Yesterday I attended a rolling road session, which was geared towards classic minis, although a handful of MINIS were in attendance too. Four or five minis strutted their stuff on the rig and then the first MINI rolled onto the blocks. It was wired up accordingly and began its 'run'. Fairly quickly I noticed that the RPM readout on the testing equipment seemed well out of kilter with what the car was doing (i.e. computer reading 2500, car doing more like 3500+). The 'run' continued and when the computer reached around 4000+ rpm (car sounded like it was redlining) the car lurched (slipped) on the rollers and the test guys immediately slowed and stopped. They checked the car, further secured it and re-tested.
The owner of the mini pointed out that the rpm showing on the rig and the rpm of the car was different but the guys kinda shrugged their shoulders and said they couldn't figure it out. They said it must be something to do with MINIS electronics and they didn't have a software patch for it. They ran the car again, this time without incident, but the figures the guy got on his printout were just daft (although I wouldn't mind owning a standard Cooper throwing out 208.5bhp).
I noticed when the guy’s car came off the rig that he had about 4 warning lights showing on his speedo. The only light that should have been showing on the rig would have been the handbrake light. He drove it round the block and on his return said that he'd had to switch the engine off and re-start it to make the lights go off. His car only had ABS, no ASC or DSC.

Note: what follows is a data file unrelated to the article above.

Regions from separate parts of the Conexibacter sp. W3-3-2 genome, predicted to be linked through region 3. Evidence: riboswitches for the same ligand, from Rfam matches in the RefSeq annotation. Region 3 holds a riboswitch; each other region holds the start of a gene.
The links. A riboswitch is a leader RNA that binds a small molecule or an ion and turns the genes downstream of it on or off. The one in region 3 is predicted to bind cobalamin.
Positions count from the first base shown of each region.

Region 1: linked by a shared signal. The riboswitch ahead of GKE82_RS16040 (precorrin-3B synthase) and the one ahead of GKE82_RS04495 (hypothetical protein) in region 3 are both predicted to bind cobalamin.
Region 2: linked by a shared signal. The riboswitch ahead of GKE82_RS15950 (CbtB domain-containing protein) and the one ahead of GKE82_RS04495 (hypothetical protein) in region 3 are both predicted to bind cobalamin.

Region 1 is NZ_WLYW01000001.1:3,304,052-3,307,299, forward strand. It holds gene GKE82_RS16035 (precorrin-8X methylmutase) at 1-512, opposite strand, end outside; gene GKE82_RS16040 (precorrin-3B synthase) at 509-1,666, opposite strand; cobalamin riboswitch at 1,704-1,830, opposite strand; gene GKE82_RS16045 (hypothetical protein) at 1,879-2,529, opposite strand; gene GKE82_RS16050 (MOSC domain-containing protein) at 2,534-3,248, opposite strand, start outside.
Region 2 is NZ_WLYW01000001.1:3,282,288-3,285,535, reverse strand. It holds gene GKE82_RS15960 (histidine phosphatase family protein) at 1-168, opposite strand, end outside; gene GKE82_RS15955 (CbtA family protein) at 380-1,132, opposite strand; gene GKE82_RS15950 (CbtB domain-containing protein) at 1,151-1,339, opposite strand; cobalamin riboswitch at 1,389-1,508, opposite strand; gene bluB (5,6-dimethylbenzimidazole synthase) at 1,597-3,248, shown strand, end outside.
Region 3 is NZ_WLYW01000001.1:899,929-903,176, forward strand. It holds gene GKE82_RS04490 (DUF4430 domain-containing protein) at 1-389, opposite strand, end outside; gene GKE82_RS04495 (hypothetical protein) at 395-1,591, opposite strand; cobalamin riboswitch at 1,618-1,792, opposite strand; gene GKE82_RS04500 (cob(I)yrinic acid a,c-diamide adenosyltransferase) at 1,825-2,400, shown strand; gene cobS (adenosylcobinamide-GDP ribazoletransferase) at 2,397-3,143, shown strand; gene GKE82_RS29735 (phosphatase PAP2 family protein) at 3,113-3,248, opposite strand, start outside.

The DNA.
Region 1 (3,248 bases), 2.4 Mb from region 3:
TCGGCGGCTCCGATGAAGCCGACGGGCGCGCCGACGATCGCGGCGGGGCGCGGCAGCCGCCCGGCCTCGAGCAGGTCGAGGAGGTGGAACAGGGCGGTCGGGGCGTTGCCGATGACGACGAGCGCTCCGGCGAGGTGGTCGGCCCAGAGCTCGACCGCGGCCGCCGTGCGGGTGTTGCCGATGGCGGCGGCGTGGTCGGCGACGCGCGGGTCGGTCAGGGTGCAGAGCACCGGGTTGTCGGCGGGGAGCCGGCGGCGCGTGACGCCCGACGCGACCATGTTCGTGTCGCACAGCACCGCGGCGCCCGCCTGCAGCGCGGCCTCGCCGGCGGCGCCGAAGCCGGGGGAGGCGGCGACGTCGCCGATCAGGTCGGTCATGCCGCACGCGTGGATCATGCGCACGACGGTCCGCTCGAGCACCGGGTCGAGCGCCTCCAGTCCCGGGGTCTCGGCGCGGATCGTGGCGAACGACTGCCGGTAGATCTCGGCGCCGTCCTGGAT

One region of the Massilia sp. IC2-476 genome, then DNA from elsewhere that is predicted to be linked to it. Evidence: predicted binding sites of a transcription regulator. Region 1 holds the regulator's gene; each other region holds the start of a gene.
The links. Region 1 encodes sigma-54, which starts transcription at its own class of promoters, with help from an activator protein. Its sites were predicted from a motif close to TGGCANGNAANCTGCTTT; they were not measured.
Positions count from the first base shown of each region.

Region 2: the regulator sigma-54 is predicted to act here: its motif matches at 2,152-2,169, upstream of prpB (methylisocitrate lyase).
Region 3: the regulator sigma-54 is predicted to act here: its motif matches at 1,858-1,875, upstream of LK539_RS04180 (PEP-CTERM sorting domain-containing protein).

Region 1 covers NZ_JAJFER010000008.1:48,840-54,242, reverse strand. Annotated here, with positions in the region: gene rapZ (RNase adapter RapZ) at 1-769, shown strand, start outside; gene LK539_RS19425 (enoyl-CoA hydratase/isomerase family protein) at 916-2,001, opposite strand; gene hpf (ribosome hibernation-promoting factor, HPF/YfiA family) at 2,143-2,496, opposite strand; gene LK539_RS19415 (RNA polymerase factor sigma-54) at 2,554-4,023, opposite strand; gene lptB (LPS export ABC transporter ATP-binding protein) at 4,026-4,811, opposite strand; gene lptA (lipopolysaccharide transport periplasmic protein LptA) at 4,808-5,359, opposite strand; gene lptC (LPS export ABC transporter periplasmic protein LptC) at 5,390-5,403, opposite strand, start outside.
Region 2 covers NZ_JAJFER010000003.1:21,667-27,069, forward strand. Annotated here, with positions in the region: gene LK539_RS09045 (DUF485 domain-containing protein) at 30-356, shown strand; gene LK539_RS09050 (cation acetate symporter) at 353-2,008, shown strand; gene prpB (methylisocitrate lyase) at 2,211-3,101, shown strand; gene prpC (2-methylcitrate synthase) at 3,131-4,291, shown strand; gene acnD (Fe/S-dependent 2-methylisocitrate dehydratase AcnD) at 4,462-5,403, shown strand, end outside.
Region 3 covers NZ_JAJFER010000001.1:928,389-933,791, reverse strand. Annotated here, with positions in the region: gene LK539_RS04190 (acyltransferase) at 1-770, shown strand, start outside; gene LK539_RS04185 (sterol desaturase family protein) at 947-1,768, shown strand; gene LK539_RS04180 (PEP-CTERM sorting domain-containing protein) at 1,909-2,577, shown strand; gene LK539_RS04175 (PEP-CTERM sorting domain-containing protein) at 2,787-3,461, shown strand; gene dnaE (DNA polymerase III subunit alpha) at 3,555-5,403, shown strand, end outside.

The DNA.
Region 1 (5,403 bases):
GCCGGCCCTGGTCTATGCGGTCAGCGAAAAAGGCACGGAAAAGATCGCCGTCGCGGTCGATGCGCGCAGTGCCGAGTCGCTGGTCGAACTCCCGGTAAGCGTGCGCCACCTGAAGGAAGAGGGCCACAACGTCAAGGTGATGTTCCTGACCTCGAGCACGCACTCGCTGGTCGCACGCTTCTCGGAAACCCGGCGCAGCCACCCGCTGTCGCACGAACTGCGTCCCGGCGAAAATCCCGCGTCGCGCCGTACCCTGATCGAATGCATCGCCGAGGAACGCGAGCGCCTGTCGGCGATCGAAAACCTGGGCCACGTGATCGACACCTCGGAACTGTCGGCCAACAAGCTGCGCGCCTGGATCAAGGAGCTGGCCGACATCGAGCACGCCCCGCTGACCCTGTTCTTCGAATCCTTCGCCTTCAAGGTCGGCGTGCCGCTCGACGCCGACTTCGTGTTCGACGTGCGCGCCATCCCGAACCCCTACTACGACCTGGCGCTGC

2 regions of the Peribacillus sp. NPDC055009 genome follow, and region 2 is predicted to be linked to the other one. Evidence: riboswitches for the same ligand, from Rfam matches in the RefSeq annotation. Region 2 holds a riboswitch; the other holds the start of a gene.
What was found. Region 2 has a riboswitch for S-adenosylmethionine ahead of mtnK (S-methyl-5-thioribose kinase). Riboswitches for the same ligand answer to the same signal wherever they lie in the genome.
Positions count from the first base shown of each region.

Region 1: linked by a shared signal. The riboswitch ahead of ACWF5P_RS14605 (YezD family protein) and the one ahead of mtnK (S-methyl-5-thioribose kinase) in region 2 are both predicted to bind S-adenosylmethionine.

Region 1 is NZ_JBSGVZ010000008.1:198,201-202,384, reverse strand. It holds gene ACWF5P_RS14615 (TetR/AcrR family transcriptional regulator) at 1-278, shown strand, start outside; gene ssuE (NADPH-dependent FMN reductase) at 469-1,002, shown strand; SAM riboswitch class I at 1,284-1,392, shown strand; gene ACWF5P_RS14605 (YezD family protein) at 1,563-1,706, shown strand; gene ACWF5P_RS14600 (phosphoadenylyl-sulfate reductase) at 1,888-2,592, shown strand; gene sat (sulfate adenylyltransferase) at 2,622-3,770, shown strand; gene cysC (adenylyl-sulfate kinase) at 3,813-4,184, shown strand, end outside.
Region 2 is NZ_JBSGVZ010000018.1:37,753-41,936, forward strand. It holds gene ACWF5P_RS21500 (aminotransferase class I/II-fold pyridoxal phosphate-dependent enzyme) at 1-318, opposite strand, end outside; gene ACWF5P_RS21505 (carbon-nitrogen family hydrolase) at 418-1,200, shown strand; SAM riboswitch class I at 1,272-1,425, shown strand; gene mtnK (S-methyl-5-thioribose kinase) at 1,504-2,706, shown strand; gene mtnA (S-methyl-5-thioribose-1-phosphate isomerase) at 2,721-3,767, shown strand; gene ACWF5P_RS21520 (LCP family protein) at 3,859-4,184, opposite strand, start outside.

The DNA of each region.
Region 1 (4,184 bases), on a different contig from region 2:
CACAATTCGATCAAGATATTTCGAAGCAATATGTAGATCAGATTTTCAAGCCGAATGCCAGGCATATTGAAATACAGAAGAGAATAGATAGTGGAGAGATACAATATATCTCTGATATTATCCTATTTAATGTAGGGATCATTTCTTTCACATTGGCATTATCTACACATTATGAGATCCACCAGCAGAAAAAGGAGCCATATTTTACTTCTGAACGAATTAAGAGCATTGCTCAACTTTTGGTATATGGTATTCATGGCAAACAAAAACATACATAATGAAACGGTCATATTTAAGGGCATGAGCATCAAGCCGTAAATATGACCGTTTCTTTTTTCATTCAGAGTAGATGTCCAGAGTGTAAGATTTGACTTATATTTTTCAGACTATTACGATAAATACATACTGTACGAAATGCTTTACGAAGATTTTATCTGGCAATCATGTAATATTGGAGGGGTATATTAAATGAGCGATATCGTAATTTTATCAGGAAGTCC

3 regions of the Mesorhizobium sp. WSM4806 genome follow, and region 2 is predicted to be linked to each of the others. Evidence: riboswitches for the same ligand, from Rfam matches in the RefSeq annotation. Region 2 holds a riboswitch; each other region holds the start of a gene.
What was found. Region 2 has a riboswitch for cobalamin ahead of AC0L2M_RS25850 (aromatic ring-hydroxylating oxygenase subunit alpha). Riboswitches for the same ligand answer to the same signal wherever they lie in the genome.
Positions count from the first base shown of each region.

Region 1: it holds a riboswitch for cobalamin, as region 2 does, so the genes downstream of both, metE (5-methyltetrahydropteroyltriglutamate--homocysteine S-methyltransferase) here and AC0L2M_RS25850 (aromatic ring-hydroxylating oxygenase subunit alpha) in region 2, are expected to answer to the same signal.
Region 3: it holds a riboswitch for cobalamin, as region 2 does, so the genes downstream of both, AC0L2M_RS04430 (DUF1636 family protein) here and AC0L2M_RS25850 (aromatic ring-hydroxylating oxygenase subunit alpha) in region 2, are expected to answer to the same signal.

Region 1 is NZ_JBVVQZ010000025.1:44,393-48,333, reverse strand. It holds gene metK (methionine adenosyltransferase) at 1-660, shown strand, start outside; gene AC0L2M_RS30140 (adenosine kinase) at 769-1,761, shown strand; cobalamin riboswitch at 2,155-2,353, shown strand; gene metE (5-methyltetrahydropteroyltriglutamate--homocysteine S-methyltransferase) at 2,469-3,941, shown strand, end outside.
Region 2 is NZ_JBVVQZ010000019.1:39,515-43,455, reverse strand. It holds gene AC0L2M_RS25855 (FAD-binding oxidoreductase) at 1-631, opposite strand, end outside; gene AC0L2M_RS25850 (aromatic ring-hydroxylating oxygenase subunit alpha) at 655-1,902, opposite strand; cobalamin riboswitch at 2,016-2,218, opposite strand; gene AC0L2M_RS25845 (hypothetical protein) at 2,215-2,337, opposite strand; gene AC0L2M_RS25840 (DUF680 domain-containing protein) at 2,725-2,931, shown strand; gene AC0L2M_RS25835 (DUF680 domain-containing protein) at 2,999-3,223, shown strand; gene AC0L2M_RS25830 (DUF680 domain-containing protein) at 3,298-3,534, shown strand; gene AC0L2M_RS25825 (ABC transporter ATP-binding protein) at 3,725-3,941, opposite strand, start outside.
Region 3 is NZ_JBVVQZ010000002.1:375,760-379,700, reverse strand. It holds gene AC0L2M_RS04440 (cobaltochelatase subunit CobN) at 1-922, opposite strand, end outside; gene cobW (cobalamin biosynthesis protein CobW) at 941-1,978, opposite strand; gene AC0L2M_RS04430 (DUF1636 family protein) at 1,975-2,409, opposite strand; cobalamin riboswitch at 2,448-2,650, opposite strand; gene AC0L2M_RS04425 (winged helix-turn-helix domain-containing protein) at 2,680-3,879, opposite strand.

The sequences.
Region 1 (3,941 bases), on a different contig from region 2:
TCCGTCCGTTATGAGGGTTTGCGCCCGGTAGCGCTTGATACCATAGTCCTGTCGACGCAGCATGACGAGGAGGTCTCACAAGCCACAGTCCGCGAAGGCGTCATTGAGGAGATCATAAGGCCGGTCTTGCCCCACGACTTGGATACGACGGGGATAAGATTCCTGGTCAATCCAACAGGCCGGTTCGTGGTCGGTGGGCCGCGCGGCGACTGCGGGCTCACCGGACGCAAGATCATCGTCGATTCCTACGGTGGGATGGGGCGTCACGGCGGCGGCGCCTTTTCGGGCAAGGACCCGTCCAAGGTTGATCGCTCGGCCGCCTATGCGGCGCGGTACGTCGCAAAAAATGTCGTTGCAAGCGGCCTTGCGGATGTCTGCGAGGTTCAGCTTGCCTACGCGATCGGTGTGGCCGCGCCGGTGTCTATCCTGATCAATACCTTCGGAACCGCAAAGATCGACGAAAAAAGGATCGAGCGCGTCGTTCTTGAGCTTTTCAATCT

Needless to say the other MINI owners and I decided against putting our cars on the rig.
I wondered if any other MINI owners had run their cars on a rolling road and if they had experienced difficulties such as those mentioned above. Surely (as some of the guys tried to suggest) it's not a case of you can't put a MINI on a rolling road because of it's 'sophisticated' electronic management system. The rig used was at a Peugeot performance specialist and they must put cars on it that are more electronically sophisticated than the MINI.
The ignition pickup used at that dyno may have been calibrated for use with a different style of ignition. Some ignitions fire each cylinder separately while others fire cylinders in pairs, so even when there is no charge on a cylinder, the spark plug may still fire.
You can also extract RPM from the roller speed if you have a known good speed reading at a specific RPM. This information can be read with a diagnostic tool.
Thanks for the info Andy, much appreciated. I think I did hear someone mention a 'double firing effect' or something like that.
One thing I forgot to mention was that the car seemed to lurch on the rollers only when they had stopped accelerating, some of the guys thought the ABS might have kicked in but I didn't really understand the reasoning behind that
Oh, and it's been pointed out to me that it was actually 218.5 bhp on the readout, not 208 as I mentioned earlier
the problem with the bonnet being shut is that there wasn't a fan to cool the engine like you'd get at 70 odd mph... Having the bonnet open might have helped a little bit, but still couldn't have replicated it.
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